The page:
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Coronavirus: Senegalese students in Wuhan will not be repatriated

Senegal's President Macky Sall addresses the 74th session of the United Nations General Assembly, Tuesday, Sept. 24, 2019, at the United Nations headquarters.
Senegal's President Macky Sall addresses the 74th session of the United Nations General Assembly, Tuesday, Sept. 24, 2019, at the United Nations headquarters. Copyright Frank Franklin II/AP
Copyright Frank Franklin II/AP
By Julie Gaubert with AFP
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Senegal's government says it can't afford to bring home its citizens studying in China.


After the World Health Organization (WHO) has declared the coronavirus a "public health emergency of international dimensions", many African governments took restrictive measures within their own borders, from sanitary precautions in several countries to lockdown in Ghana.

The Senegalese government decided not to repatriate its citizens who are students in Wuhan, the Chinese city at the epicentre of the pandemic.

President Macky Sall declared that repatriation was not possible due to "logistics completely out of Senegal's reach."

"Senegal does not have the technical, logistical and financial means," he said.

The announcement led to angry reactions on social media, especially from parents and relatives of the students.

Bécaye Cissokho Ndiaye, President of the Senegalese Students Association in China, told French Radio RFI that there were still 13 Senegalese students remaining in Wuhan.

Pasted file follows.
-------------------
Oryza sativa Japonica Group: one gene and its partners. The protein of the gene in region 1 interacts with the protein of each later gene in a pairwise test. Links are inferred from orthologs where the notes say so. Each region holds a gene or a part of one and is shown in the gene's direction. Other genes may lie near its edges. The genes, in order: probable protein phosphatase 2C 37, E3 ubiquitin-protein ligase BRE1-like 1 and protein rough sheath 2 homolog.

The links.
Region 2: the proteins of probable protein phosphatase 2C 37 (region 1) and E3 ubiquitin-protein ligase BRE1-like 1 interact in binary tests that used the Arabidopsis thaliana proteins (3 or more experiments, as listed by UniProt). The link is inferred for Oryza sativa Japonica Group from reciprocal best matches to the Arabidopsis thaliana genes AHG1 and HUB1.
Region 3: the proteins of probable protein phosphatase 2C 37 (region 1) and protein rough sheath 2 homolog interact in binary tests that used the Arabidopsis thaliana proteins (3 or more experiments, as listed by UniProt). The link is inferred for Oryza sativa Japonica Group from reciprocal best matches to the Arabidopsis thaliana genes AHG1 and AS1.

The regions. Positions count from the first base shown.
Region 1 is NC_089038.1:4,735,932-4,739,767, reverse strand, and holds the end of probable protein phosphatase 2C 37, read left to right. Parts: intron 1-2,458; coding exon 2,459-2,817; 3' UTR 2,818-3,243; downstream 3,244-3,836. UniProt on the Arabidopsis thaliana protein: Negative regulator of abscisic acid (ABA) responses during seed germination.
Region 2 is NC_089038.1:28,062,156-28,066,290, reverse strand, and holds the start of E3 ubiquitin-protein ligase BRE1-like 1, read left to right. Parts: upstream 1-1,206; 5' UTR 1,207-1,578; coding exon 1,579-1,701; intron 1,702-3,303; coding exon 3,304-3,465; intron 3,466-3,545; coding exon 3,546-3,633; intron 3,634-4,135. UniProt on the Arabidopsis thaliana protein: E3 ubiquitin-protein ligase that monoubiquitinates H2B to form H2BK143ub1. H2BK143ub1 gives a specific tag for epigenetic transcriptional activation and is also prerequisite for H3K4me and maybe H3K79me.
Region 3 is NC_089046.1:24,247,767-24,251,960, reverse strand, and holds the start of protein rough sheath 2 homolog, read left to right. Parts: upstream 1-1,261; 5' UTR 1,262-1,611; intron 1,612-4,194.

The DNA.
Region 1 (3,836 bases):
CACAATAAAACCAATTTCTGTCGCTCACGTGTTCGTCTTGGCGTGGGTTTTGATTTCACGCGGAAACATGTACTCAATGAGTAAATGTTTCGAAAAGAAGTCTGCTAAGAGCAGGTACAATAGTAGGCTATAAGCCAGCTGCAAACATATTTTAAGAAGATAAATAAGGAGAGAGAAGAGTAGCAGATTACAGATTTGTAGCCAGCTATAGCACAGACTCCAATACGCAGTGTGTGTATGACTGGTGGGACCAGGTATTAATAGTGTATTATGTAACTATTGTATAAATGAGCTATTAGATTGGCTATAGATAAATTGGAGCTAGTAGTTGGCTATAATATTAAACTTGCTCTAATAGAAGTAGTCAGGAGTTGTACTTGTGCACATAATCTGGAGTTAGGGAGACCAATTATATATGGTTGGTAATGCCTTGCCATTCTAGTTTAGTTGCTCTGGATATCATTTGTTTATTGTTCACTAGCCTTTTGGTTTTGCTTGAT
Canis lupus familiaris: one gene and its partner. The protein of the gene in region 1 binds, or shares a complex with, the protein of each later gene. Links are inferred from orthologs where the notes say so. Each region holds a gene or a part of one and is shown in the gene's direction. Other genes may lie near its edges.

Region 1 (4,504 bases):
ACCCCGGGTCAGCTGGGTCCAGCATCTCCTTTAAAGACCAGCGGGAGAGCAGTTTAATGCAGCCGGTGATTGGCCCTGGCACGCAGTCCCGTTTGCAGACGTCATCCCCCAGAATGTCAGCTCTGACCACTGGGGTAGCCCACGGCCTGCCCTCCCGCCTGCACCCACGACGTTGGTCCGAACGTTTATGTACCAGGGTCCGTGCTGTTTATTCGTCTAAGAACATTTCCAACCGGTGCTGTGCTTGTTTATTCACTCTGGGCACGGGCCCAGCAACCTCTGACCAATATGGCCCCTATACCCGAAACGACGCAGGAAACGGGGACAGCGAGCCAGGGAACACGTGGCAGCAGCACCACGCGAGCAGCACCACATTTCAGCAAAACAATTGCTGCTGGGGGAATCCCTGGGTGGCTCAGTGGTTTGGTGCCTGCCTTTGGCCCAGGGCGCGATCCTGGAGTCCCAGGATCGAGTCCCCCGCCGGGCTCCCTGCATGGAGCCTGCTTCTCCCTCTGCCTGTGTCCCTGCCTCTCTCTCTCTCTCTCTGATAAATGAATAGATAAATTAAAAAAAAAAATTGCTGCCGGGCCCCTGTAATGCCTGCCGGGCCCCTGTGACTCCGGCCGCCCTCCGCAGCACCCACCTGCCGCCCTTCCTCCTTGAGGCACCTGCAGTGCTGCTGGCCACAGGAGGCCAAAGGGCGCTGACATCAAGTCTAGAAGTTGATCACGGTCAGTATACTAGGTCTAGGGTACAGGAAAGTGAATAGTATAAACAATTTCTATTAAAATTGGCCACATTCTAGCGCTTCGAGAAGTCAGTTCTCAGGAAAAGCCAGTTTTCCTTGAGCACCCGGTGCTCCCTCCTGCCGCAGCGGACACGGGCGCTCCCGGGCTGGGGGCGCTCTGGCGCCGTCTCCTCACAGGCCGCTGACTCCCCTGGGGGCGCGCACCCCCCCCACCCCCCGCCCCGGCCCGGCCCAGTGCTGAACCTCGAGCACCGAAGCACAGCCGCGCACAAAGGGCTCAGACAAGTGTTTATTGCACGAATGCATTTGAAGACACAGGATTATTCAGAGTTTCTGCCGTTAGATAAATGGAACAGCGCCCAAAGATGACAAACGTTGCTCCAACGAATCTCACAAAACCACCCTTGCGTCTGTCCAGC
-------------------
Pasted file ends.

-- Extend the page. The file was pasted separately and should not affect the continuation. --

"On our level, we don't think about ourselves, because what worries us is our fellow countrymen who are in Wuhan, because they are more under threat. We have a representative there who we speak to frequently. We are pretty calm over here in Beijing, though," he said.

Ndiaye also criticised President Sall's inaction in a tweet on March, 14. "I can assure you that there are at least hundreds of contaminated people peacefully wandering around in Senegal," he wrote.

Ibrahima Niang, a PhD student in Wuhan, said the Senegalese government offered the students US$1,000 each as help, which they refused to accept.

"How could they propose to each of us this amount and keep saying they do not have the financial means? We do not need their money, we just want to go home," Niang said.

Senegal under heavy restrictions

On March, 14, after Senegal reported its 20th coronavirus case, President Sall decided to strengthen restrictive measures.

The government banned public gatherings for the next 30 days, and cancelled religious events. Schools and universities were closed on Monday, and cruise ships were no longer allowed into Senegalese ports.

Anti European sentiment

Many in Senegal are convinced the virus was brought into the country by Italian and French visitors. This tweet, for instance, claims "After the Italians in Nigeria and the French in Senegal, there is another French person who came to Cameroon with the coronavirus."

Local media has also contributed to the sentiment. Le Pays, a daily newspaper in Burkinabe reported "While some ten countries on the continent have confirmed cases here and there, the cases revealed are, for the most part, those of European travellers migrating on the African continent."

Another newspaper, L'Evidence, questioned if France had "coronised" the country.

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